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zombie (ZOM-bee) noun, also zombi

1. A person behaving like an automaton: listless, wooden, or lacking energy.

2. A snake god in West Indian, Brazilian, and West African religions.

3. In voodoo, a supernatural force or spirit that can enter a dead body; also, the soulless body that is revived in this manner.

4. A computer process that has died but is still listed in the process table.

5. A drink made of various kinds of rum, liqueur, and fruit juice.

[From Kimbundu nzambi (god, ghost). Kimbundu is a Bantu language of northern Angola.]

"Only a zombie would fail to see the brilliance of Cowan's campaign." Peter Howell; The Beyond's Zombies Have Long, Gory Family History;
The Toronto Star (Canada); Jun 17, 1998.

"Any film that manages to put together, for example, a battle between two real-life giants; a zombie emerging from the grave; a six-car demolition derby in the lobby of the Chrysler Building; a trotting race run by dead horses; a stunning, blond athlete named Aimee Mullins, who happens to be a double amputee, ... and much more, including a final scene in which the Irish giant flings a stone into the sea, where--in time for `Cremaster 4' -- it becomes the Isle of Man, well, a film like this may be one that only a Dick Cheney could walk out on without a frisson of self-doubt."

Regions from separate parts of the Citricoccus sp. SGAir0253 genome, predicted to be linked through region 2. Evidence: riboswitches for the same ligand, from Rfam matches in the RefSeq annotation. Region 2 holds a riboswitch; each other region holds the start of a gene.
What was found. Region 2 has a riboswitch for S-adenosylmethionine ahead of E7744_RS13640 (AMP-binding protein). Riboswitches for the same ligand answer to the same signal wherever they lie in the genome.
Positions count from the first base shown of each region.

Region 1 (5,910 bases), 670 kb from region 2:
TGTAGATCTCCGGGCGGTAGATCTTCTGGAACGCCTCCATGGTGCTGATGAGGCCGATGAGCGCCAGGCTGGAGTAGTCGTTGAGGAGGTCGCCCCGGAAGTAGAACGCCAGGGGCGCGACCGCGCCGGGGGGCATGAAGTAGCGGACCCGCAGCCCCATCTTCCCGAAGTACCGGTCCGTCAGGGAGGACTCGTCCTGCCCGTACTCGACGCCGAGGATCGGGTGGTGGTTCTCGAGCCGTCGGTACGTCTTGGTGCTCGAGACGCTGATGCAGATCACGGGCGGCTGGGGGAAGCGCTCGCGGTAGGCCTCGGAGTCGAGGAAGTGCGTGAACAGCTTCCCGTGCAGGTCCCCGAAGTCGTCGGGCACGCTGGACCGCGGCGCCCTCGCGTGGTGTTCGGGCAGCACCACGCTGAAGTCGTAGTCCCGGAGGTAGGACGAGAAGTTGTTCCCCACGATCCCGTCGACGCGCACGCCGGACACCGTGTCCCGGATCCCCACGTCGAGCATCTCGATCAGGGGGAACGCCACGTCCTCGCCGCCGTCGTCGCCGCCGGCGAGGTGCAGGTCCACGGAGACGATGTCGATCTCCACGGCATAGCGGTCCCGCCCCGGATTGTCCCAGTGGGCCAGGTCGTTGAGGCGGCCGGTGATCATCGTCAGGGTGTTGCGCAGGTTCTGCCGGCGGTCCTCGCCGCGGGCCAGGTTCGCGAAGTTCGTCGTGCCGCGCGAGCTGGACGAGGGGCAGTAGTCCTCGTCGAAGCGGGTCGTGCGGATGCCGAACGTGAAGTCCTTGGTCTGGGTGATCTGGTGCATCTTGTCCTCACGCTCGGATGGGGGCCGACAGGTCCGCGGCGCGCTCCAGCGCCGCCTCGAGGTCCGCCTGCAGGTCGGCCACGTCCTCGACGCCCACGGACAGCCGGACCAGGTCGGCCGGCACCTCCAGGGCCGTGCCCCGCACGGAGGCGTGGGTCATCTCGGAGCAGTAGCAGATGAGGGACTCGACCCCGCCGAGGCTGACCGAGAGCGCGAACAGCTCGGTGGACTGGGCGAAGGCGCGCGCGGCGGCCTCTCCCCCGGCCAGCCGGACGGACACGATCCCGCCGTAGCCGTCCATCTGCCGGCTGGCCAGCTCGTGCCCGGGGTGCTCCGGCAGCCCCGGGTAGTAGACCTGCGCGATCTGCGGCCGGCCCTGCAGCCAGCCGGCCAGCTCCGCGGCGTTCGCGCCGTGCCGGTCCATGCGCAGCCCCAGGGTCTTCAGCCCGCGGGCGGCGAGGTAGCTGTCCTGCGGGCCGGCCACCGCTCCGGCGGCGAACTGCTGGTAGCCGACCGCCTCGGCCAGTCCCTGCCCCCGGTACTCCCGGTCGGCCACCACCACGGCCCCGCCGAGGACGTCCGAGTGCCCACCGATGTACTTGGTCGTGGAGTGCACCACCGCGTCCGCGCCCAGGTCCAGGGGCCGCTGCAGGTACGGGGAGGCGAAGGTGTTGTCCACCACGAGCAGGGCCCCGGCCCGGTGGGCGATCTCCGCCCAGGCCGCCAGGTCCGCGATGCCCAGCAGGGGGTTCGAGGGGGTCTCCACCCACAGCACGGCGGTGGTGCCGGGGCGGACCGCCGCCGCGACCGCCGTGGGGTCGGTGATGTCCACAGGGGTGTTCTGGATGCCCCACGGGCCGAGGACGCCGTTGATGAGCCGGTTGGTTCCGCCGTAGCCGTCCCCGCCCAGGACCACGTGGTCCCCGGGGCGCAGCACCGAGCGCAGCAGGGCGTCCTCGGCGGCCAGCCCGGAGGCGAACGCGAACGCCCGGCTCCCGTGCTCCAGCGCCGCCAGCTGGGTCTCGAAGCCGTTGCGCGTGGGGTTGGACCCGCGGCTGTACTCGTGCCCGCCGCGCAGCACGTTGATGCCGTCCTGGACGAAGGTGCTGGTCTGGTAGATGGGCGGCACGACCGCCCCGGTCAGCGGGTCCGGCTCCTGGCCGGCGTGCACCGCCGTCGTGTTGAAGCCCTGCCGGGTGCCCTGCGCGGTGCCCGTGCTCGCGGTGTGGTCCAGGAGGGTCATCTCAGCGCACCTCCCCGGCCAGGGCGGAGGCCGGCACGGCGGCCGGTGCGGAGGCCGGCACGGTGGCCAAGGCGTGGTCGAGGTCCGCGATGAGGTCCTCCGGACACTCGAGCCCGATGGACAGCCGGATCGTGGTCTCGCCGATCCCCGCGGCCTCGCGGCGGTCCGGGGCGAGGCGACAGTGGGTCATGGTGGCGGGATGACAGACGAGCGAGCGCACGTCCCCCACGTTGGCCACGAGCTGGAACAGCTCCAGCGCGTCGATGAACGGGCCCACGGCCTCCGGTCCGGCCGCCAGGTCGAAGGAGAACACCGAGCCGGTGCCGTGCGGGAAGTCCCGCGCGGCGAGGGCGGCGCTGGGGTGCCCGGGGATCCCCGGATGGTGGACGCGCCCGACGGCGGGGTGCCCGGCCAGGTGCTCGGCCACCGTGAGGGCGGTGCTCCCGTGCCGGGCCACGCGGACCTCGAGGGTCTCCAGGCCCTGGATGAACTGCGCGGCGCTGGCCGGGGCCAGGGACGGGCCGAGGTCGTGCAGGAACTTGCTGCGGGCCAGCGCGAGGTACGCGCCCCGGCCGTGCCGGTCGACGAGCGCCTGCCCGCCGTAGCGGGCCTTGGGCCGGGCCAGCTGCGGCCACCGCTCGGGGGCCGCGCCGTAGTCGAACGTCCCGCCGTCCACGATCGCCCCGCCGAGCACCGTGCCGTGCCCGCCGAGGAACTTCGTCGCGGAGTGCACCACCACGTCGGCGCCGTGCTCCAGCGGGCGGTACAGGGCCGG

Calvin Tomkins; His Body, Himself; The New Yorker; Jan 27, 2003.

What springs to mind when we think of Africa? Tribal wars? AIDS epidemic? Mass starvation? Those subjects provide most of the news from Africa, but there's much more we should know about that vast continent.

Great civilizations and cultures spanned Africa's history before the continent was ravaged by centuries of slavery and colonialism. Africa has been called the cradle of civilization and that's no exaggeration. It's believed the first humans evolved there millions of years ago. The oldest fossils of our human ancestors have been found on the African continent.

Today Africa is home to more than 50 countries, some 1000 languages, and a rich mosaic of stories, drumbeats, and landscapes. The English language has borrowed words from many of those languages: trek, aardvark, impala, gnu, okra to name a few. This week we'll see words that originate in African languages.



He that wrestles with us strengthens our nerves, and sharpens our skill. Our antagonist is our helper. -Edmund Burke, statesman and writer (1729-1797)

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